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i. am your post i sent a very intrepid reporter down there to sleep overnight he spent thursday night in the park i did live to tell about it what was it like. it was a scary place. i mean zuccotti park right now is it is it's own country for a six year it's half queens right in queens you're not afraid of that stuff you want down there what what's what is to the most about what was going on in zuccotti park what surprised me the most about what was going on there is that it's totally lawless you disguise yourself and you try to look like a protester are you going undercover worried you weren't advertising you were supposed to write one on one i spoke to people i told him i was a post reporter so was no secret and had to be received. well. some people didn't really like that i was a poser of orders to be honest i don't very disturbing here though you write from
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your column from your article the threat of rape is very real here for men and women i just sleep at night i did it and see. if you could do to me to be fair to say i had too many characters i paint canvas g.o.p. from your post thank you so much thank you thank you. thank you bill and. also like i said once you start the interviews close the doors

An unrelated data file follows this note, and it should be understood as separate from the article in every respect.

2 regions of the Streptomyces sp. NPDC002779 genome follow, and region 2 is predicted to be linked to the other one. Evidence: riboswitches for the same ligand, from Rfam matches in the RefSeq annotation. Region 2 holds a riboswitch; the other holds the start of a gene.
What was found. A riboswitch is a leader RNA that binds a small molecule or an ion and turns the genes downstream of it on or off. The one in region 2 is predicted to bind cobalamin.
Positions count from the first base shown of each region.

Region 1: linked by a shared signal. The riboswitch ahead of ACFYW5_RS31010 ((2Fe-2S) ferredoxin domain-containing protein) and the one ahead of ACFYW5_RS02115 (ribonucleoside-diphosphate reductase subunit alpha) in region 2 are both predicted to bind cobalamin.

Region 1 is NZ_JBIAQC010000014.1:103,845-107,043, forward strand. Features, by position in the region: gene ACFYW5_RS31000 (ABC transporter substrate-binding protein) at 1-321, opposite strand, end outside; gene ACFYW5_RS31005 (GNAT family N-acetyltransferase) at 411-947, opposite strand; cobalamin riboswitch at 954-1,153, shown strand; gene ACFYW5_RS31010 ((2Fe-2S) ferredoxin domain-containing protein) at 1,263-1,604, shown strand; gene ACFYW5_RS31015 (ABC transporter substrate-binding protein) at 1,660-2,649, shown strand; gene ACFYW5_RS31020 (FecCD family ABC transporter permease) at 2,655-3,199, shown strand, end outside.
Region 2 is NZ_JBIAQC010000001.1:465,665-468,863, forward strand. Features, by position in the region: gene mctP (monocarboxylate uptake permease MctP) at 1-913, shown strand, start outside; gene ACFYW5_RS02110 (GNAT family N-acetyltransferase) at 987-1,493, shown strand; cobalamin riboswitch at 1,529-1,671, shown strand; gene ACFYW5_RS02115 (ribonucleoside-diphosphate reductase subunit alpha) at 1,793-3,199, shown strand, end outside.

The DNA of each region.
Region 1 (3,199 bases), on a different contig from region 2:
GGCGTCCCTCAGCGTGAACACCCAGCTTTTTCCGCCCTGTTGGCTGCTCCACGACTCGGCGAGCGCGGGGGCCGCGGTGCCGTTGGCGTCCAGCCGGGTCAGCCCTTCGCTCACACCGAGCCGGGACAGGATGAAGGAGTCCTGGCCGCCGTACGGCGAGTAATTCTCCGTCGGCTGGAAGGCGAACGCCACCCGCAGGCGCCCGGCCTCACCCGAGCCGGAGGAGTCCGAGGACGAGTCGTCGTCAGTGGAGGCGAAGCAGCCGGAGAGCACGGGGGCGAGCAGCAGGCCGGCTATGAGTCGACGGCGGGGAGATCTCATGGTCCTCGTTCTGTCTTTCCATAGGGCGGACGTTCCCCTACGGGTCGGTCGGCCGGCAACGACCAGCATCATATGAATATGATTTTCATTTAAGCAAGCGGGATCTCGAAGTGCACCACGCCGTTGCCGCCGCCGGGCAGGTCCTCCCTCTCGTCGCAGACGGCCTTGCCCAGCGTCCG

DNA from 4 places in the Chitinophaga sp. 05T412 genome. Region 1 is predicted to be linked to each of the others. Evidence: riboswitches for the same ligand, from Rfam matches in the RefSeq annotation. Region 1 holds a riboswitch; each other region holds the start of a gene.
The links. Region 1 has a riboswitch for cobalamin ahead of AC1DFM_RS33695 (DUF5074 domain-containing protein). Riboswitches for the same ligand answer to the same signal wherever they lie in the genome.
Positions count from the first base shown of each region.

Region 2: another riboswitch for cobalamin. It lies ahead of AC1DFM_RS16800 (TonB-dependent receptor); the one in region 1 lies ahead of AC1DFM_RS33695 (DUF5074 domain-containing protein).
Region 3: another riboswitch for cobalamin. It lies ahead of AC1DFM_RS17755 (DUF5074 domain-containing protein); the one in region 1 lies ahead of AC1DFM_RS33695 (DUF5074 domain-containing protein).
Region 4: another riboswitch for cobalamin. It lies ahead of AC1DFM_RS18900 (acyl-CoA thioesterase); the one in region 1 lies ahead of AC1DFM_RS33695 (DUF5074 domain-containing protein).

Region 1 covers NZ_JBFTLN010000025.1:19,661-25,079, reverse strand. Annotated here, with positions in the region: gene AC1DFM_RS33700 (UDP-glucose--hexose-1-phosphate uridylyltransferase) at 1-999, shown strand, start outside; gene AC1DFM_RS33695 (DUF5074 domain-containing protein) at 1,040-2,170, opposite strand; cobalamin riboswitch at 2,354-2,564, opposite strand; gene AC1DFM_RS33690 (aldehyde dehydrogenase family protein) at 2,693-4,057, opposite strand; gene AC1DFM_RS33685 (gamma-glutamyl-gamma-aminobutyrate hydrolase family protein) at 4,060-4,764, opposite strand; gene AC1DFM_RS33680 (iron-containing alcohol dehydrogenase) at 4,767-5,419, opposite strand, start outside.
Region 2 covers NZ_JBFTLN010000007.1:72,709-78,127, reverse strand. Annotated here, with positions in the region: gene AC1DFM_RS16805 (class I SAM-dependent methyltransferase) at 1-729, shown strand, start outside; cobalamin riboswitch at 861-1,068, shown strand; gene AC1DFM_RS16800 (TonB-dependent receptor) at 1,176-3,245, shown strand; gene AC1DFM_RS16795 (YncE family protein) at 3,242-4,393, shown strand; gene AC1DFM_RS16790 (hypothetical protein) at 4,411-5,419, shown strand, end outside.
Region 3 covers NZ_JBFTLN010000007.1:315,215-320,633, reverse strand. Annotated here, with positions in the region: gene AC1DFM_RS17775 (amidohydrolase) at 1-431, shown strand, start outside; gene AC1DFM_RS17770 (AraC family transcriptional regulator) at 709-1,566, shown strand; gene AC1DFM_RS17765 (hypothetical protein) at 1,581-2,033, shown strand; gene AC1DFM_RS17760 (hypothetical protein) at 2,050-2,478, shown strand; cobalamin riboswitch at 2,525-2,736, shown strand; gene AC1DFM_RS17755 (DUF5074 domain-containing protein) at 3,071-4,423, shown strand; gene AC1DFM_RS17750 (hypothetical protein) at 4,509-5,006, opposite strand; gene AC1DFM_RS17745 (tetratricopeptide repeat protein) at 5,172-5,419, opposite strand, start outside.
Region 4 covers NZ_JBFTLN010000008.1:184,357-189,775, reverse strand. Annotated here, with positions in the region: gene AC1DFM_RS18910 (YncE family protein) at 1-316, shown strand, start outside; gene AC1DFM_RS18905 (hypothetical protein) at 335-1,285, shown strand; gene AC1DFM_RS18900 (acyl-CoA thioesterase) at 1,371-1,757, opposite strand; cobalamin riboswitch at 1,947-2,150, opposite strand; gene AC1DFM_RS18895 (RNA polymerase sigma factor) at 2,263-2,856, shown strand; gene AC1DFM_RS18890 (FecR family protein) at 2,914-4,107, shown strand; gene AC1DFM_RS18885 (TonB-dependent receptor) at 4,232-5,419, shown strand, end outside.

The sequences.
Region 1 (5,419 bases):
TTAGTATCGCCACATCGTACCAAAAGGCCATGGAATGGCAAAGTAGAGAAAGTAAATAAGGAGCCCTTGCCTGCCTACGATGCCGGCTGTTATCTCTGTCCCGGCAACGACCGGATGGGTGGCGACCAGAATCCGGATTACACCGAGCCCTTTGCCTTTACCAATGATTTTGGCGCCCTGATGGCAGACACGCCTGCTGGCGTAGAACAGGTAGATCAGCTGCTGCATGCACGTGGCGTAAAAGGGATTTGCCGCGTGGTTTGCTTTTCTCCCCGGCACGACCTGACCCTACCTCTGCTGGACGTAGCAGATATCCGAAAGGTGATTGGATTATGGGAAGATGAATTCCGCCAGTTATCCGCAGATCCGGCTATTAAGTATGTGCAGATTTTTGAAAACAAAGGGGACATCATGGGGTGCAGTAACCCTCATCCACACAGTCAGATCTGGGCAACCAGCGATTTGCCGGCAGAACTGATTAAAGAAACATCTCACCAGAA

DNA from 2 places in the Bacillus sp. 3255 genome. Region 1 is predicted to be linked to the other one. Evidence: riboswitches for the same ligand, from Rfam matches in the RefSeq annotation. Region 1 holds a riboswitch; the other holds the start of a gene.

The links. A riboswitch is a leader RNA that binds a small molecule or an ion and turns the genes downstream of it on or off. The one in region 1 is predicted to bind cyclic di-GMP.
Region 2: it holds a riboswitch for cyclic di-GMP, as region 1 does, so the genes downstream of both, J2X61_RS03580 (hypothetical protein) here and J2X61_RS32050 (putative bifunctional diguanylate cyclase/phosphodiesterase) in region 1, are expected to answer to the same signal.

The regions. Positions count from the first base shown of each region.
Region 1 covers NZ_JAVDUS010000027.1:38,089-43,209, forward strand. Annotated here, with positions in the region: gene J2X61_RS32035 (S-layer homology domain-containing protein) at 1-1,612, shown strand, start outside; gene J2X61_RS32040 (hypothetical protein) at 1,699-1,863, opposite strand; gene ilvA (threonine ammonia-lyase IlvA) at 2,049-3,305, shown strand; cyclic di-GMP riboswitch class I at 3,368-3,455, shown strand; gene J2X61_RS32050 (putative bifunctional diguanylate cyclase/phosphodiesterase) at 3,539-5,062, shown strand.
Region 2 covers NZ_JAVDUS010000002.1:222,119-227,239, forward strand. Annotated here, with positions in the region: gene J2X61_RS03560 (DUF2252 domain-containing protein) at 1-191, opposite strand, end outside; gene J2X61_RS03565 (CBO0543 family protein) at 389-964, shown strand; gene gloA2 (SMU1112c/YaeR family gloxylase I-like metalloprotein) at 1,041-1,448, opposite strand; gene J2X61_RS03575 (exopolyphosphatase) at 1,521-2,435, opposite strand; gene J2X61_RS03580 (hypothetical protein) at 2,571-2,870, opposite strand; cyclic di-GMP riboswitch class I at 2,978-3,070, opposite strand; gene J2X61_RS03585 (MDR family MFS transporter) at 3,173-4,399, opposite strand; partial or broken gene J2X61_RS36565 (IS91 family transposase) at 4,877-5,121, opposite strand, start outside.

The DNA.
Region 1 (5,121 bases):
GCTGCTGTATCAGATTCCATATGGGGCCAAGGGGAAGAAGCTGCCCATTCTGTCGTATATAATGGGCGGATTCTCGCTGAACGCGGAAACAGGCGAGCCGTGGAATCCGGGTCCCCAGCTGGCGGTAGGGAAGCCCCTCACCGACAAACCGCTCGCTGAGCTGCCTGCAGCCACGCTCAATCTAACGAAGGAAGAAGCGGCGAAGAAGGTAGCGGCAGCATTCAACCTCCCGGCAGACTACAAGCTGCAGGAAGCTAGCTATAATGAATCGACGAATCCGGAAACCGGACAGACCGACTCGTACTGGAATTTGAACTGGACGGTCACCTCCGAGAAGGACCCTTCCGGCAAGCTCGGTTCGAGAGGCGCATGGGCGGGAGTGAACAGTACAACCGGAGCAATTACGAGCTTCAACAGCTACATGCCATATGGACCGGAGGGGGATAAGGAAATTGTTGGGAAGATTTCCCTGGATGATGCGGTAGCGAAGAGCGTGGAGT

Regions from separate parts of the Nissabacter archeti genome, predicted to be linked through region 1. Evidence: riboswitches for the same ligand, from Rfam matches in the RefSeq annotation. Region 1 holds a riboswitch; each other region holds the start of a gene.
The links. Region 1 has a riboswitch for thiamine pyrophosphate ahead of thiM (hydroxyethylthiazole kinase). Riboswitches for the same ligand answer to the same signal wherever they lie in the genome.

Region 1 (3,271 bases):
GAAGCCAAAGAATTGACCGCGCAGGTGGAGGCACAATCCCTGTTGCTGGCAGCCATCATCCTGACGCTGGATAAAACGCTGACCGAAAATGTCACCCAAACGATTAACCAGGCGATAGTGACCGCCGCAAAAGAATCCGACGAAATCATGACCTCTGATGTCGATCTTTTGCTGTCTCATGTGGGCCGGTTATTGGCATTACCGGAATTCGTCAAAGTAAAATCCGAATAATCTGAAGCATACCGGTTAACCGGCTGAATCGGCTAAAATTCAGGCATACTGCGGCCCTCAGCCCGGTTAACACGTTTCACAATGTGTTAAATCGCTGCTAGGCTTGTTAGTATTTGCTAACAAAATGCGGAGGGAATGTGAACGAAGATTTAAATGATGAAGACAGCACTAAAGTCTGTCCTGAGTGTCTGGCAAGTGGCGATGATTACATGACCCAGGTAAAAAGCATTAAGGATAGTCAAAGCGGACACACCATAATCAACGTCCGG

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and don't come in. it's general assembly at the u.n. and we. will be coming to. the u.n. general assembly opens this week so there's. a lot. presidents and foreign ministers and stuff and some of them trip through here to receive people here is that customer yeah yeah it's pretty typical me when they're in town and with some of them invite themselves and some of them we invite to come over and meet with the editorial writers and things. and how does it seem to work out. and the rest in the pretty predictable but every once in a while one of the makes news but it's you know it's good to just give them a chance to come over and hear their views that. we kind of makes you into an embassy or a for their the embassy of the new york times or a basically right. and i think you know you may have discovered this yourself or
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a news organizations don't always get the kind of access they would like to officials in washington and if you want to go ask the military or the white house to respond to classified information. you know. it can be difficult if you're if you're a representative of a foreign news organization i don't think that's a shame but it's just it's a reality so i think they felt. we would be in a better position to confront the administration with what we had and solicit some kind of reaction from them which which turned out to be the case and your counterpart was that mainly year p.j. crowley or some other people. over it you know this is. the first couple of meetings i think they went over and had them in person and they were representatives of the state department is assume the intelligence agencies were there i know the cia was represented. i'm not sure i just don't remember that